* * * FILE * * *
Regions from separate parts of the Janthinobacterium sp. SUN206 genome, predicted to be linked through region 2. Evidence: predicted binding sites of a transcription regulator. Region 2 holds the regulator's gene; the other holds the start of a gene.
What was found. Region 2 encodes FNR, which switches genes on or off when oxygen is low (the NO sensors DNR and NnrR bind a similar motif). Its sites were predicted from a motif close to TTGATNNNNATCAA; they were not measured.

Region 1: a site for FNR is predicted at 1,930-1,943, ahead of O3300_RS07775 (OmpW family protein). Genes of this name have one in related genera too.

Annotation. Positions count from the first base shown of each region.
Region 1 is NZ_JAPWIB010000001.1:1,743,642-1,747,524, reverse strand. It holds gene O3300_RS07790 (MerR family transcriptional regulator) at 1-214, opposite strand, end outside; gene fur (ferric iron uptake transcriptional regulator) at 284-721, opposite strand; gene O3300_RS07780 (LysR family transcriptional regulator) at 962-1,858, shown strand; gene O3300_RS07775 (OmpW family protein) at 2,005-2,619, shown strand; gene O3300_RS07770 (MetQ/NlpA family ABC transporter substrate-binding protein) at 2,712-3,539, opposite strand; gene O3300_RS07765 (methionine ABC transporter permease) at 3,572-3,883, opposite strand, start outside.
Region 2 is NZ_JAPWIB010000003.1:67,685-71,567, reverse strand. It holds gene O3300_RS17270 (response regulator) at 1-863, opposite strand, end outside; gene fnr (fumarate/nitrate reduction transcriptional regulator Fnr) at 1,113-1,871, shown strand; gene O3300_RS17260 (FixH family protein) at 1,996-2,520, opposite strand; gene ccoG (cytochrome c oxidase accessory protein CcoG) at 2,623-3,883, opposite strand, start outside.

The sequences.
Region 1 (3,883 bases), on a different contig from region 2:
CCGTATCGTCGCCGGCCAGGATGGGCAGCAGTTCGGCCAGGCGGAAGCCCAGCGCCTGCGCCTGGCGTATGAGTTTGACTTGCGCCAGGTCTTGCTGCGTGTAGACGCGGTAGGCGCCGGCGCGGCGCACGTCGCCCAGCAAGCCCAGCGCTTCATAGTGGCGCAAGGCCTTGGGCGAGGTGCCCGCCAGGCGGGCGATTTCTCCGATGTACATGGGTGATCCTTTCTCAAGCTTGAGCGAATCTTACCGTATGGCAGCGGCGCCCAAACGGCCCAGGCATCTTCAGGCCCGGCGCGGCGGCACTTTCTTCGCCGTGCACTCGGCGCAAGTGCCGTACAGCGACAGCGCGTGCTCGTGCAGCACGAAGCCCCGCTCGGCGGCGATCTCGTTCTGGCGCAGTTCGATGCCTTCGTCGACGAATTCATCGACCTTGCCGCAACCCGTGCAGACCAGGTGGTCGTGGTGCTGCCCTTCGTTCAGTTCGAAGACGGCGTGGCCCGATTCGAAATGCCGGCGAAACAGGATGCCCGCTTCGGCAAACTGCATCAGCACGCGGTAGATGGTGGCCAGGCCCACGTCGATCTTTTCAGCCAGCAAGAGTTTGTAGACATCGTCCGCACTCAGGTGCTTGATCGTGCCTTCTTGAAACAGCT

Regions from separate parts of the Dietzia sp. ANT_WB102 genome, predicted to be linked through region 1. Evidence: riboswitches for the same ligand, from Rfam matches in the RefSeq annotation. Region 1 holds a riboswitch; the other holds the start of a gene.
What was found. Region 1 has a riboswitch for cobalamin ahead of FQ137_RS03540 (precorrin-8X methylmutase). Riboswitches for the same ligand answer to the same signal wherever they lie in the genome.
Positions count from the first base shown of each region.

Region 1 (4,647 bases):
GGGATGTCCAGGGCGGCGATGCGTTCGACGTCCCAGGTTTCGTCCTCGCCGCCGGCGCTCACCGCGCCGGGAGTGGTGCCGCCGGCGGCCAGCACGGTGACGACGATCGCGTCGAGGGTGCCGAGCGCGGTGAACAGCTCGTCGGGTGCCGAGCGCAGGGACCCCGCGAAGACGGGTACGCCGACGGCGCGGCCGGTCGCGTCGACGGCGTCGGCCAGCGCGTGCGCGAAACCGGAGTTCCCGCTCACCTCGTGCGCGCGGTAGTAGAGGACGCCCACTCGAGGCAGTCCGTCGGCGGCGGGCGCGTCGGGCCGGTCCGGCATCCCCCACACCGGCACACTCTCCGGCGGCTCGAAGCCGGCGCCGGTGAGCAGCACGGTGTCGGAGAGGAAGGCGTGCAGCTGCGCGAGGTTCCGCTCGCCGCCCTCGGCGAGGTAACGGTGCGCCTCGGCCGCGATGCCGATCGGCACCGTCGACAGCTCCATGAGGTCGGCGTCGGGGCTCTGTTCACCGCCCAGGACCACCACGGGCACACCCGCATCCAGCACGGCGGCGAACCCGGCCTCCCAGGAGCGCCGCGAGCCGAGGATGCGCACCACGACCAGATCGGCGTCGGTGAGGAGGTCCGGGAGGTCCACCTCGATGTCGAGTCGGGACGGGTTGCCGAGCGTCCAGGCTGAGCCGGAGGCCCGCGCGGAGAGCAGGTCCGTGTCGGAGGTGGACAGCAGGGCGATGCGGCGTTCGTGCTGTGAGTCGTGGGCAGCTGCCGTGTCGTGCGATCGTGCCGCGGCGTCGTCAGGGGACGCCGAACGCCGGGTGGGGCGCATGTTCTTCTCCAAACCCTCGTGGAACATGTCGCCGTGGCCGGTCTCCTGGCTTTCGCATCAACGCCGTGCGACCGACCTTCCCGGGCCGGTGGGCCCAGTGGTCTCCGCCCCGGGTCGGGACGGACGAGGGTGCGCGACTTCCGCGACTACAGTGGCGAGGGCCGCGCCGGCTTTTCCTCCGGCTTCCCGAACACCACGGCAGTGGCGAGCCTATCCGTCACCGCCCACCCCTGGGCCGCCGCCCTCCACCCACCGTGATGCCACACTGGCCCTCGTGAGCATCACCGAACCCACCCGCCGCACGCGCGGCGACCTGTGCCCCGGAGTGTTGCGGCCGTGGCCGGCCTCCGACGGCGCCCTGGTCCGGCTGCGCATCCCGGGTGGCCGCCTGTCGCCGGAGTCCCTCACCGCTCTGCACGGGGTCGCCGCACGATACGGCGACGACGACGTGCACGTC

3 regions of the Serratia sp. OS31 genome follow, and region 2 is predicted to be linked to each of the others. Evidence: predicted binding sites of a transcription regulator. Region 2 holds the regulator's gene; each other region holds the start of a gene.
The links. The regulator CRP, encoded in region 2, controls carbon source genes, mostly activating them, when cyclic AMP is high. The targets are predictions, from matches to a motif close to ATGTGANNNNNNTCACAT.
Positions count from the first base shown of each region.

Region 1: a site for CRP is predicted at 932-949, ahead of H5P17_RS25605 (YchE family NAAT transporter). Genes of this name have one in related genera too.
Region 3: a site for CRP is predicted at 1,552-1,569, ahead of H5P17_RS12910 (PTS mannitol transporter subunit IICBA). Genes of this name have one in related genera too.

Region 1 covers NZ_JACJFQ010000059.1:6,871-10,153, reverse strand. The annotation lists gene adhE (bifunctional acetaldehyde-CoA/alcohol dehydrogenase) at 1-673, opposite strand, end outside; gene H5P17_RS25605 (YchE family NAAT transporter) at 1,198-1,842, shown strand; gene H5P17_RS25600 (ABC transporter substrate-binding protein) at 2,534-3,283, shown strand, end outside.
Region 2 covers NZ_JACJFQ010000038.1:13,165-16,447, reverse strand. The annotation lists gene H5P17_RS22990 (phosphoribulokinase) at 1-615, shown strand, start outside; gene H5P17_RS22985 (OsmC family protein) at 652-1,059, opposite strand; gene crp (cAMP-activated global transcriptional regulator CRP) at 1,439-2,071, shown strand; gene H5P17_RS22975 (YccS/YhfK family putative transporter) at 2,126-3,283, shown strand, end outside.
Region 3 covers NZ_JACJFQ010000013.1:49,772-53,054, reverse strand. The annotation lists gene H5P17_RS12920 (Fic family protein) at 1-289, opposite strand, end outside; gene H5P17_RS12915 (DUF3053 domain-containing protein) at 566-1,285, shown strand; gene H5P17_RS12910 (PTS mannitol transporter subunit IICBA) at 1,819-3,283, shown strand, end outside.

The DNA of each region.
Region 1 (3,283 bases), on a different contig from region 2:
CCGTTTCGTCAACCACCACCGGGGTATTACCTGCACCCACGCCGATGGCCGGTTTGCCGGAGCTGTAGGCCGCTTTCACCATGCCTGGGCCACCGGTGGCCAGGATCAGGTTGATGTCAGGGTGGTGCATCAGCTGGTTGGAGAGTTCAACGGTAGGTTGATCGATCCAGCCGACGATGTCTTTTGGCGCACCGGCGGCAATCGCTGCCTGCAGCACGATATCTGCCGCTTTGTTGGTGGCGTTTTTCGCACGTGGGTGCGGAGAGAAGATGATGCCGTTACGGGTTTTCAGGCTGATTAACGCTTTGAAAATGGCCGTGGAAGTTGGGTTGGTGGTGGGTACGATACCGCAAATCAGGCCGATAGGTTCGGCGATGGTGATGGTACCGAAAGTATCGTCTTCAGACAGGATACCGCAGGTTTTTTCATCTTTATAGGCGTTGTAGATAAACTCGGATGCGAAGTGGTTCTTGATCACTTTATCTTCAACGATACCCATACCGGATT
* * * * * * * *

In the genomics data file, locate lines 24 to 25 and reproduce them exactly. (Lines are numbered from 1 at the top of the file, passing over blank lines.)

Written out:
Region 1 (3,283 bases), on a different contig from region 2:
CCGTTTCGTCAACCACCACCGGGGTATTACCTGCACCCACGCCGATGGCCGGTTTGCCGGAGCTGTAGGCCGCTTTCACCATGCCTGGGCCACCGGTGGCCAGGATCAGGTTGATGTCAGGGTGGTGCATCAGCTGGTTGGAGAGTTCAACGGTAGGTTGATCGATCCAGCCGACGATGTCTTTTGGCGCACCGGCGGCAATCGCTGCCTGCAGCACGATATCTGCCGCTTTGTTGGTGGCGTTTTTCGCACGTGGGTGCGGAGAGAAGATGATGCCGTTACGGGTTTTCAGGCTGATTAACGCTTTGAAAATGGCCGTGGAAGTTGGGTTGGTGGTGGGTACGATACCGCAAATCAGGCCGATAGGTTCGGCGATGGTGATGGTACCGAAAGTATCGTCTTCAGACAGGATACCGCAGGTTTTTTCATCTTTATAGGCGTTGTAGATAAACTCGGATGCGAAGTGGTTCTTGATCACTTTATCTTCAACGATACCCATACCGGATT